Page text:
Behind the Bracket: Big Ten bolstered by high-profile returnees

There's an argument to be made that the Big Ten got a bad rap last season. After all, Michigan played in the national championship game and Penn State won the NIT. Purdue (No. 5) and Michigan State (No. 6) joined the Wolverines in KenPom's season-ending top 10.

But the Big Ten underachieved in 2017-18, at least by its own standards. Its four NCAA bids were the league's lowest total in a decade. Minnesota, Northwestern, Wisconsin and Maryland were all considered among the nation's significant underachievers. And who can forget Nebraska posting a ridiculously good conference record (13-5) and receiving no better than a No. 5 seed -- in the NIT?

Indeed, the 2017-18 season was anything but a high-water mark for the Big Ten. All of which brings us to our Bracketology update for the 2018-19 season. Thanks to a finalized list of NBA draft entries and withdrawals, we can look ahead to the new season with an increased level of confidence.

And what do you know? The Big Ten is back.

No major conference came through the draft testing process in better shape. For every Kevin Huerter (Maryland) and Tony Carr (Penn State), there are plenty of high-level returnees. Purdue (Nojel Eastern and Carsen Edwards) and Nebraska (Isaac Copeland Jr. and James Palmer Jr.) were doubly fortunate, and Michigan State (Nick Ward), Michigan (Charles Matthews), Wisconsin (Ethan Happ) and Indiana (Juwan Morgan) received similarly good news.

Speaking of the Hoosiers, there is also the not-so-small matter of 6-foot-6 incoming freshman Romeo Langford. The country's top uncommitted recruit heading into the offseason, Langford's presence in crimson and cream accelerates Archie Miller's rebuilding project and should be enough for Indiana to hear its name called on Selection Sunday.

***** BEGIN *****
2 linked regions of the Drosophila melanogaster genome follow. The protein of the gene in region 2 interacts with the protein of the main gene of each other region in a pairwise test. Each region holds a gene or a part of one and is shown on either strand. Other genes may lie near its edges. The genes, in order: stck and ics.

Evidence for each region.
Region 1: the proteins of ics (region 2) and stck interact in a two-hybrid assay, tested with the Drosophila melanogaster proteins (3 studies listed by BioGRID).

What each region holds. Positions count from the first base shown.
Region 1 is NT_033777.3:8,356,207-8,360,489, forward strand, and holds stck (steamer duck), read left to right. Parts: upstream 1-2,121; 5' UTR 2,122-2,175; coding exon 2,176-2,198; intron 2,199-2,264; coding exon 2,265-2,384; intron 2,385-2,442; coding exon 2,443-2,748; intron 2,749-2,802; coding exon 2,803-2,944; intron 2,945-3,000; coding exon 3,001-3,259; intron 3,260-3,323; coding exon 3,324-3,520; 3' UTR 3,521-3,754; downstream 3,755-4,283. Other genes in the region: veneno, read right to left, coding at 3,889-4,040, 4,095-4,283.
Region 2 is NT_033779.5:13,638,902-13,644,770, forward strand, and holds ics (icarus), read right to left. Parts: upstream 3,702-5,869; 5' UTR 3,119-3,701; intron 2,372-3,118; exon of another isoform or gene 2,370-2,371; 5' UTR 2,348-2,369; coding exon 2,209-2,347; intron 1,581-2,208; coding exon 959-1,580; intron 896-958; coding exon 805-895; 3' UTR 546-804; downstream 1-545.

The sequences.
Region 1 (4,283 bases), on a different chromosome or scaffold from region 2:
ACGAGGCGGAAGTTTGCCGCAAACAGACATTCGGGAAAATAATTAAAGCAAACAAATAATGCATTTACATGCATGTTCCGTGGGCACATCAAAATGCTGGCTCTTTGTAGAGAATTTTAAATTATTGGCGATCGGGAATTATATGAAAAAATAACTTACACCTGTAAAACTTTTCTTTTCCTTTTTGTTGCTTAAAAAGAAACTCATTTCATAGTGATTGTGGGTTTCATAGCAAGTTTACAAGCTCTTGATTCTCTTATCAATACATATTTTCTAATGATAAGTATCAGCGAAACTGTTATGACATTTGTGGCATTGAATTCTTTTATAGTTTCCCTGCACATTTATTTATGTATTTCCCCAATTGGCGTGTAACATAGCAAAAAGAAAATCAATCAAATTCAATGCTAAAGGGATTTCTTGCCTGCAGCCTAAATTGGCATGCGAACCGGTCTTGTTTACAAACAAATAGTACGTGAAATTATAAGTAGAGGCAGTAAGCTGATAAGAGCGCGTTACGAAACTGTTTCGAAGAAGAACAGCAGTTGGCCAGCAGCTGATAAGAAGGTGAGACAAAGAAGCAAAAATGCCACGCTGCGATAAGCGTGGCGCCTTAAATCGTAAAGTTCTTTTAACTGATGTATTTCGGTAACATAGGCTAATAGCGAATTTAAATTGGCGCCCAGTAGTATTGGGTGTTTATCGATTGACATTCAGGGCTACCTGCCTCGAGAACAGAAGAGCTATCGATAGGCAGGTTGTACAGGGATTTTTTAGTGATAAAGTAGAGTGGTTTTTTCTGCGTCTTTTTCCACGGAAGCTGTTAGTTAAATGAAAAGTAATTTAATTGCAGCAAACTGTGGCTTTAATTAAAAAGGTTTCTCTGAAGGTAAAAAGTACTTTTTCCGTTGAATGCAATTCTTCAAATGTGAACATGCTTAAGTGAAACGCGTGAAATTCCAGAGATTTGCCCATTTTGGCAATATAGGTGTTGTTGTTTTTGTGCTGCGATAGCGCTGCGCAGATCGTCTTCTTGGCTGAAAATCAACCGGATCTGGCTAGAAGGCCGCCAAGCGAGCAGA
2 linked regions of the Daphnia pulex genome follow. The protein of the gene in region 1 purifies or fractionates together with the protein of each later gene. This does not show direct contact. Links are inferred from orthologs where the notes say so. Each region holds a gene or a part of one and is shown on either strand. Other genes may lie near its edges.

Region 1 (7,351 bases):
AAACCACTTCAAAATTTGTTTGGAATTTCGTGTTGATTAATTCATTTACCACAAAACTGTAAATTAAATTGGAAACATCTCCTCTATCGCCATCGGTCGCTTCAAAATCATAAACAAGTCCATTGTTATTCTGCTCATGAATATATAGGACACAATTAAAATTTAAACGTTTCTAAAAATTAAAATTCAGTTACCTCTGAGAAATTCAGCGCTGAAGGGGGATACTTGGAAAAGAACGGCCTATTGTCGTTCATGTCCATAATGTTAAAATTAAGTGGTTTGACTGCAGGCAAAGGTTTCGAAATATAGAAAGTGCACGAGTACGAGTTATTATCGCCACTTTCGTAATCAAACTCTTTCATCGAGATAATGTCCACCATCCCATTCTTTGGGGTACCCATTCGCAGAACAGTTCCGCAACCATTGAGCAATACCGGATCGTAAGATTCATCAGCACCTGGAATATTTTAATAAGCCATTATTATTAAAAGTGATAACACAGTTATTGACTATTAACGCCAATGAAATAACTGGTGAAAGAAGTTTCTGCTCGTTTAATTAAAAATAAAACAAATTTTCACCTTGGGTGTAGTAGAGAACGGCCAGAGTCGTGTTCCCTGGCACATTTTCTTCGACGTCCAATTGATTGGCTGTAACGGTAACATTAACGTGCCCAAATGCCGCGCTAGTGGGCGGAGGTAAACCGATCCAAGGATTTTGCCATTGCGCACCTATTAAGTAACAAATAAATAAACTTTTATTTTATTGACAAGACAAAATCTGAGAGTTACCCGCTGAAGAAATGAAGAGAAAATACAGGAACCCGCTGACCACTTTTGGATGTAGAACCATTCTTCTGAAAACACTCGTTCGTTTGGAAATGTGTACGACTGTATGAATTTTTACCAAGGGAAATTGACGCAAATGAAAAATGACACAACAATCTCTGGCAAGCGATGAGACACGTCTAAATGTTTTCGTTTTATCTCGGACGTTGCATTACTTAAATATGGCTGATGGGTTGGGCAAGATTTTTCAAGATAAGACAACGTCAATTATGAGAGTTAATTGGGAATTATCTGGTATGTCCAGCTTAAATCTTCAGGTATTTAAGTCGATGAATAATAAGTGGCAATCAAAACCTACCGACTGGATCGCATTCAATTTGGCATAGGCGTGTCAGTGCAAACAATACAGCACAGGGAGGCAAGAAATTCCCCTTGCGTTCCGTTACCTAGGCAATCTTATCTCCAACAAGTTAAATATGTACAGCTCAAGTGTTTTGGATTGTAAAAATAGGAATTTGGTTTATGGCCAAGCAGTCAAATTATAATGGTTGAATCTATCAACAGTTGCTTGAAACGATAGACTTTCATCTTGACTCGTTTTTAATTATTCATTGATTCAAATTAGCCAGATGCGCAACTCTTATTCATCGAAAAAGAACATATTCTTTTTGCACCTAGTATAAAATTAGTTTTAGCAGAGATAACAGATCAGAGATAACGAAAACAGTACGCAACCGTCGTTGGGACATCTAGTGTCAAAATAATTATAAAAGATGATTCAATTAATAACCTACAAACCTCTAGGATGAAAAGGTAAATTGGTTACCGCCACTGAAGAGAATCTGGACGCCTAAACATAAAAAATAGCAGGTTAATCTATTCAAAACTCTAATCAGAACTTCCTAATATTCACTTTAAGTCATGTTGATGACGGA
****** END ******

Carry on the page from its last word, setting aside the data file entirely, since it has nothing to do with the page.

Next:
All told, there are eight Big Ten teams in our latest field of 68. And team No. 69, Penn State, remains a legitimate NCAA hopeful even without Carr.

With that, here are some other headlines from a bracket that should hold up well until late summer:

IN (3): Indiana is joined as a new entry in the field by fellow Big Ten member Wisconsin -- thank you, Mr. Happ -- and rebuilt-on-the-fly Arizona. It's a good day for the Miller coaching brothers.

OUT (3): The at-large teams losing their spot, at least for the time being, are Penn State, Boston College and Texas A&M. BC's loss of standout guard Jerome Robinson may be the most impactful departure in the country.

Villanova: The Wildcats drop from No. 4 overall and a No. 1 seed to No. 9 overall (and a wishful No. 3). The defending national champions may still win the Big East, but the Cats' epic run -- Jay Wright's team hasn't lost back-to-back games in five years -- is at an end.

North Carolina: Taking Villanova's spot on the top line are the Tar Heels. With Luke Maye back in the fold, UNC joins ACC rivals Duke and Virginia as arguably three of the nation's top five teams.

RISING: Tennessee moves up to a No. 2 seed and is now no worse than a co-favorite (along with Kentucky) in the SEC. Others with improved seeds include Virginia Tech, TCU, Florida State, Clemson and Houston.

FALLING: Without Jacob Evans, defending AAC champion Cincinnati tumbles from a No. 6 seed to No. 8. Others trending downward include Michigan, UCLA, Ohio State and Oregon. In most of these cases, downward movement was caused by additions elsewhere more than anything negative from the team in question.

Finally, certain fans will no doubt be disappointed by a lack of significant movement for their favorite teams. Just remember that our prior evaluations didn't assume departures for every declared college player, only those who were consensus first-round selections.

Specifically, the following teams were never downgraded for a possible loss of star players: Tennessee (Admiral Schofield), Nevada (Caleb Martin, Cody Martin, Jordan Caroline), Auburn (Bryce Brown), Syracuse (Tyus Battle), Kansas State (Barry Brown), UCLA (Jaylen Hands, Kris Wilkes), Clemson (Marcquise Reed, Shelton Mitchell), Florida (Jalen Hudson) and LSU (Tremont Waters).